Attorney General Kamala D. Harris Finds Environmental Review of Santa Clarita Valley Plan Inadequate and Unacceptable

Thursday, March 17, 2011
Contact: (415) 703-5837, agpressoffice@doj.ca.gov

LOS ANGELES -- Attorney General Kamala D. Harris said today that the draft Environmental Impact Report for the Santa Clarita Valley Area Plan violates state law because it proposes inadequate remedies for increased air pollution, greenhouse gas emissions, and other environmental degradation.

In a letter to the Los Angeles County planning office, Attorney General Harris said the plan “neither provides complete information about all significant environmental impacts, nor does it adequately describe feasible mitigation to lessen the harm to the environment” caused by the plan, dubbed One Valley, One Vision.

Because of its shortcomings, Attorney General Harris said, the report fails to comply with the California Environmental Quality Act.

The Santa Clarita Valley is an area of 250,000 people just above the San Fernando Valley in northern Los Angeles County astride I-5 near the Angeles National Forest. The One Valley, One Vision plan would allow a population of more than 450,000 by 2035.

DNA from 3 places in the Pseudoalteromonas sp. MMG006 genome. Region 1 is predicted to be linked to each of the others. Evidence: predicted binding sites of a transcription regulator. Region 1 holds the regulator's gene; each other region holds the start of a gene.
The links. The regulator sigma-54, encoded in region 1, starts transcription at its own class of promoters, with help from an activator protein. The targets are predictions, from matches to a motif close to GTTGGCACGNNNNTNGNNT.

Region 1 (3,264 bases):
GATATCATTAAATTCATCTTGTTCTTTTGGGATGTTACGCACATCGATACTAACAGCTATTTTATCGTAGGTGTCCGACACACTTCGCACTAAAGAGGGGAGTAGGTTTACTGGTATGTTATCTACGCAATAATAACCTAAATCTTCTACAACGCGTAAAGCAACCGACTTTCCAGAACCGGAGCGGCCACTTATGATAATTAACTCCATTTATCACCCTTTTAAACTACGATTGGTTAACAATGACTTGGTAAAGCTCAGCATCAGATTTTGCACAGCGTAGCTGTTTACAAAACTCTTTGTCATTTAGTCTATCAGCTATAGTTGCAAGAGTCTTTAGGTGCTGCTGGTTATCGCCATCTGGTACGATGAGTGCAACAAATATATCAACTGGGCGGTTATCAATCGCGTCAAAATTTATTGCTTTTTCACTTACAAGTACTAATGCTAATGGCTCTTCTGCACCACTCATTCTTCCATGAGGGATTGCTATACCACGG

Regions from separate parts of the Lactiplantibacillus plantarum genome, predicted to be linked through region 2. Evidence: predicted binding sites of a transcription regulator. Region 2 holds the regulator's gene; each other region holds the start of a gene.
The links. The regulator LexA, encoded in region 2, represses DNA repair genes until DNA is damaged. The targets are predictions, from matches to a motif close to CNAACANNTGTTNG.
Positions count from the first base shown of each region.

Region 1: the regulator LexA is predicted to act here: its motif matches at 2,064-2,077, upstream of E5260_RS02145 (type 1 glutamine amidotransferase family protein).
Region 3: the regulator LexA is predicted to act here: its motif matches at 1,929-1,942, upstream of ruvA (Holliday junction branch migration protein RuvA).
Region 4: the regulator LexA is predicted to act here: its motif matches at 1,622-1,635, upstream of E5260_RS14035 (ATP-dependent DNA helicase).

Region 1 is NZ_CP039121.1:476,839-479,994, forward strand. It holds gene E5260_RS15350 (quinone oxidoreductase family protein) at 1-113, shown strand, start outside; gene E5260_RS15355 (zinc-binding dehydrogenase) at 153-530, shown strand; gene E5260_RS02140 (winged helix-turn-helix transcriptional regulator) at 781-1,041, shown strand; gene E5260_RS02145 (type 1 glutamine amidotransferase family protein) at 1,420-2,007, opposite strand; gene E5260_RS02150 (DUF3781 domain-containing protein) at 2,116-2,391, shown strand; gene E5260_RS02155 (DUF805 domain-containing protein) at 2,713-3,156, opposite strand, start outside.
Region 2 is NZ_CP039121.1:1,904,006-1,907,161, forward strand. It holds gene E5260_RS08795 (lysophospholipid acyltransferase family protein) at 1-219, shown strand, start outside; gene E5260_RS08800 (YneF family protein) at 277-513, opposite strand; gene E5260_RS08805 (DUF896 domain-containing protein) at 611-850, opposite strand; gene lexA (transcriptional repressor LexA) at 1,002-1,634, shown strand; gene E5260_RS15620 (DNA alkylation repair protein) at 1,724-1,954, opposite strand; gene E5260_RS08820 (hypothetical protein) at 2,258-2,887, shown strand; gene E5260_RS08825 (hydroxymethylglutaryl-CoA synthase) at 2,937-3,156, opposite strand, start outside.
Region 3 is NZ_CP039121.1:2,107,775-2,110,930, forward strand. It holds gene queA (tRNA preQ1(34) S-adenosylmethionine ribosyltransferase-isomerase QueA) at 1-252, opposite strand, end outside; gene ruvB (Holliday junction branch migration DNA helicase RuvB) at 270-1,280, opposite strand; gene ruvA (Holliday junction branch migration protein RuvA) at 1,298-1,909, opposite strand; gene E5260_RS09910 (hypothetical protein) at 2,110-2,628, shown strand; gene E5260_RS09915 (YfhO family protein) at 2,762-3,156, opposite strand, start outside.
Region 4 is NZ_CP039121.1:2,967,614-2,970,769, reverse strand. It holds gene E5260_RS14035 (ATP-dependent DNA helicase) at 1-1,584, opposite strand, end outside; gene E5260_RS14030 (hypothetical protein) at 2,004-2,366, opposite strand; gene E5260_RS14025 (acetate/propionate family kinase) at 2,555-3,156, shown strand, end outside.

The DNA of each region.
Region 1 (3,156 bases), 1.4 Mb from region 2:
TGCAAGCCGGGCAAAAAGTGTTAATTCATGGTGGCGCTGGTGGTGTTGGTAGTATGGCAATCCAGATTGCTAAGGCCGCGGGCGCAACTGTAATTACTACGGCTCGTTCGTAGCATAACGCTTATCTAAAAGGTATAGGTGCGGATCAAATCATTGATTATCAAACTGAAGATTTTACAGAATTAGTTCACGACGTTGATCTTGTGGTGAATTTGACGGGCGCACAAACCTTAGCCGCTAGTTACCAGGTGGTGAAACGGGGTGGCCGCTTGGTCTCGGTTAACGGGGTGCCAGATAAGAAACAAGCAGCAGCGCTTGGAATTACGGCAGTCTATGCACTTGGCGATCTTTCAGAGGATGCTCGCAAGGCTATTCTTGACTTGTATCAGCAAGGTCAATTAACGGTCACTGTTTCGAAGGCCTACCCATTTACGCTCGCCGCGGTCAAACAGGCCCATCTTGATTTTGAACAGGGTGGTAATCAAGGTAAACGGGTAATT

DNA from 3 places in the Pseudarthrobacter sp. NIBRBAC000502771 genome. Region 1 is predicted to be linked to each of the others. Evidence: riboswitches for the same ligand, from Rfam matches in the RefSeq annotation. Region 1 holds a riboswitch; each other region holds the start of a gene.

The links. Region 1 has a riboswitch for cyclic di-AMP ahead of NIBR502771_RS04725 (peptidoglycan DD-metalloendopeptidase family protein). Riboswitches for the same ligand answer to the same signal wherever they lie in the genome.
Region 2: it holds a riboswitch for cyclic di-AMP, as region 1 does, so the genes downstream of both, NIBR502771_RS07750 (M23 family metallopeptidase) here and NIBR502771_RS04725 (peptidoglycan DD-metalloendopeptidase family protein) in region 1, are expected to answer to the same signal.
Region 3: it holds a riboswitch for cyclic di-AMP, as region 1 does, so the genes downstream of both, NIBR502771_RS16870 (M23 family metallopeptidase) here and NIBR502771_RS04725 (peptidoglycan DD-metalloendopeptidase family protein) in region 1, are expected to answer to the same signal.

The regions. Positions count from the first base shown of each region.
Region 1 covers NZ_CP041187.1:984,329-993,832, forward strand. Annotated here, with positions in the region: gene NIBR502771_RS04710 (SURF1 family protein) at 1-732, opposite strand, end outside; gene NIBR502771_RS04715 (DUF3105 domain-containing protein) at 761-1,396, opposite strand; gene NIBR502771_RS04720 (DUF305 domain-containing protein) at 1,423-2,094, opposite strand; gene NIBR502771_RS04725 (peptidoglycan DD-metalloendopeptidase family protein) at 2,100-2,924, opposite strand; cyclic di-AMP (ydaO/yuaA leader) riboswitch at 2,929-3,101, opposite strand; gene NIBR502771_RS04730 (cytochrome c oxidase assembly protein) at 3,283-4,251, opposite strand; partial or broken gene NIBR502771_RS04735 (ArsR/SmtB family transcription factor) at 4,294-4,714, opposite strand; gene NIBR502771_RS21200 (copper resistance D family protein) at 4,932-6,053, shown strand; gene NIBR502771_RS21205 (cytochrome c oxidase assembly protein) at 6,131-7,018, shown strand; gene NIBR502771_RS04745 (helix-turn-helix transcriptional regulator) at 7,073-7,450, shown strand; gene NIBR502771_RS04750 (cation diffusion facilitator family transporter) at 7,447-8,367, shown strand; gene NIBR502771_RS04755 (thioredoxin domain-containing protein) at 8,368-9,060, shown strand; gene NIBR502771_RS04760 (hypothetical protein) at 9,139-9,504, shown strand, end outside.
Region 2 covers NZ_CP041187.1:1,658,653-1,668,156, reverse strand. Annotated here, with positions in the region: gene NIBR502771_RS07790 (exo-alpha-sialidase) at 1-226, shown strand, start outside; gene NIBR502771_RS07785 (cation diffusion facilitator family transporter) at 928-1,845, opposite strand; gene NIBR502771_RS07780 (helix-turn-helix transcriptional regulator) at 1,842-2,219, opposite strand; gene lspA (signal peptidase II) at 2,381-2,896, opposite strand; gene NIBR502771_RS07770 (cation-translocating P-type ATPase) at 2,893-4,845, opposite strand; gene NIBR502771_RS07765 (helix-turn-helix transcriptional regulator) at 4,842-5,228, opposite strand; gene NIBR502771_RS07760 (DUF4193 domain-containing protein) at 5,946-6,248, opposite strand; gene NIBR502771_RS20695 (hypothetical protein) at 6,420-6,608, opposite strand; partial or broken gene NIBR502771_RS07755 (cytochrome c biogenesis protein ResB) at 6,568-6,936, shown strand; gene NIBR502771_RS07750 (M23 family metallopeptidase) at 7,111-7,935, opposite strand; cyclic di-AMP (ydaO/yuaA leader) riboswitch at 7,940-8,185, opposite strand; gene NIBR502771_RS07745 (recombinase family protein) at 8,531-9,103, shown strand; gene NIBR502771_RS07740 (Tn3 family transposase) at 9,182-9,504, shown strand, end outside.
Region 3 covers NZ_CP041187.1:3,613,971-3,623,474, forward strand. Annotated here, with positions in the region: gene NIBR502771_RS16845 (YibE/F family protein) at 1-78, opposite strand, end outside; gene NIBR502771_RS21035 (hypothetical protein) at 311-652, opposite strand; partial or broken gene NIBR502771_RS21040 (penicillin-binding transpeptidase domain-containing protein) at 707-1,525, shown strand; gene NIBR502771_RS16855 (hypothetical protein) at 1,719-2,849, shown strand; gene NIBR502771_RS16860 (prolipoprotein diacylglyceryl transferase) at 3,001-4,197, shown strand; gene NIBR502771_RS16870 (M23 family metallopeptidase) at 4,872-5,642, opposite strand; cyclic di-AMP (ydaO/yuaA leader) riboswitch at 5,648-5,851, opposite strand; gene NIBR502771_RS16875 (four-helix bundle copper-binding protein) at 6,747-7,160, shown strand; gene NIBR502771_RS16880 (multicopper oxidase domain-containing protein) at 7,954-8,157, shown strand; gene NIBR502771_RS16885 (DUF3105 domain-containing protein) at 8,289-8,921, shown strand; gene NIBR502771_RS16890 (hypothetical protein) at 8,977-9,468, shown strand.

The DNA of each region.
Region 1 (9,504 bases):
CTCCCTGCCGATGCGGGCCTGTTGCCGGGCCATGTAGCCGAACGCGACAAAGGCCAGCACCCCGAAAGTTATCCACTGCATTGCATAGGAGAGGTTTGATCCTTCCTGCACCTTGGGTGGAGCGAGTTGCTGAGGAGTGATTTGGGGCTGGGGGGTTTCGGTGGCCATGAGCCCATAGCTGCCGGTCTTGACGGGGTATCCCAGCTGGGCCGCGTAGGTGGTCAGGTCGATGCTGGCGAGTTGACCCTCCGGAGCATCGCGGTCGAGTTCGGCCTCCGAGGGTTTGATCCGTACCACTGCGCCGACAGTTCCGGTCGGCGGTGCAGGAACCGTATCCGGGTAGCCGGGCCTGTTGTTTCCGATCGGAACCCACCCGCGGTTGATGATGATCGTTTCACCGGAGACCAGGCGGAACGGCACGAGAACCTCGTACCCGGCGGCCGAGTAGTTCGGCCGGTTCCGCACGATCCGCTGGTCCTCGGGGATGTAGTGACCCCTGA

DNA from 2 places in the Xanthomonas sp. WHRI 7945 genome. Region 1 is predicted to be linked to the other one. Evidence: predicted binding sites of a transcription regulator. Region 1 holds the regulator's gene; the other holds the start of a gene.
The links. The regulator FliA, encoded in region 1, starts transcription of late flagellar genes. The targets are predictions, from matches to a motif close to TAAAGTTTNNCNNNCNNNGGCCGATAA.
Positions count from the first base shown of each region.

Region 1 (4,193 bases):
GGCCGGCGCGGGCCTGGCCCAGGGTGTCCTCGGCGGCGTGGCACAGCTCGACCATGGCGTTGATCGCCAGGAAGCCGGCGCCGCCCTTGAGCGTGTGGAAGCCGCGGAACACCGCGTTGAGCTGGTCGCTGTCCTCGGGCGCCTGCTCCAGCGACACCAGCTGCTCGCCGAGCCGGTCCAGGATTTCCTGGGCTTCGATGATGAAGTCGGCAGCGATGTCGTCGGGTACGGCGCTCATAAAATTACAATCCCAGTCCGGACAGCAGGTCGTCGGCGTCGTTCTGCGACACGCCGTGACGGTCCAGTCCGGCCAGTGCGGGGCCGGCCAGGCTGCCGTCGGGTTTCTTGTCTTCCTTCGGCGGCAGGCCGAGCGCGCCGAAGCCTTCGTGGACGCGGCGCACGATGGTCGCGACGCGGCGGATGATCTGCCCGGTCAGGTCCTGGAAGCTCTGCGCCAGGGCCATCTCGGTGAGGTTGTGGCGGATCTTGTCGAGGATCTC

The Attorney General’s letter points out that the construction allowed by the One Valley plan would roughly double the car and truck emissions of nitrogen oxides and hydrocarbons, which combine in the atmosphere to produce ozone. The increase would exacerbate “a severe, health-threatening air pollution problem” that already exists in the Santa Clarita Valley.

In 2008, ozone levels in the valley exceeded California standards on 81 days, especially troubling because children who are chronically exposed to ozone may suffer lifelong lung damage, according to a study published in the New England Journal of Medicine.

The EIR also concludes that land-use decisions proposed in the One Valley plan would double the amount of particulate matter, or soot, in the air, putting children at increased risk of lung problems and the elderly at increased risk of death from heart and lung disease.

Instead of proposing land-use changes to reduce the need to drive, the Attorney General’s letter points out, the One Valley plan will result in a 120 percent increase in driving trips – a million more trips than were made in 2004.

State law requires that when an EIR makes a finding of significant environmental harm, as it does with the One Valley plan, the local agency implementing the plan must take all feasible measures to reduce that harm or adopt alternatives that do less damage. But, the Attorney General’s letter said, the Santa Clarita EIR falls far short, citing only potential mitigation measures that are “unenforceable and vague” and merely suggest, rather than require, that the county reduce driving.

The Attorney General’s letter also criticizes the EIR for failing to fully disclose all the environmental harm the One Valley plan new housing and suburban sprawl would cause.

The letter is co-signed by Deputy Attorney General Susan L. Durbin.

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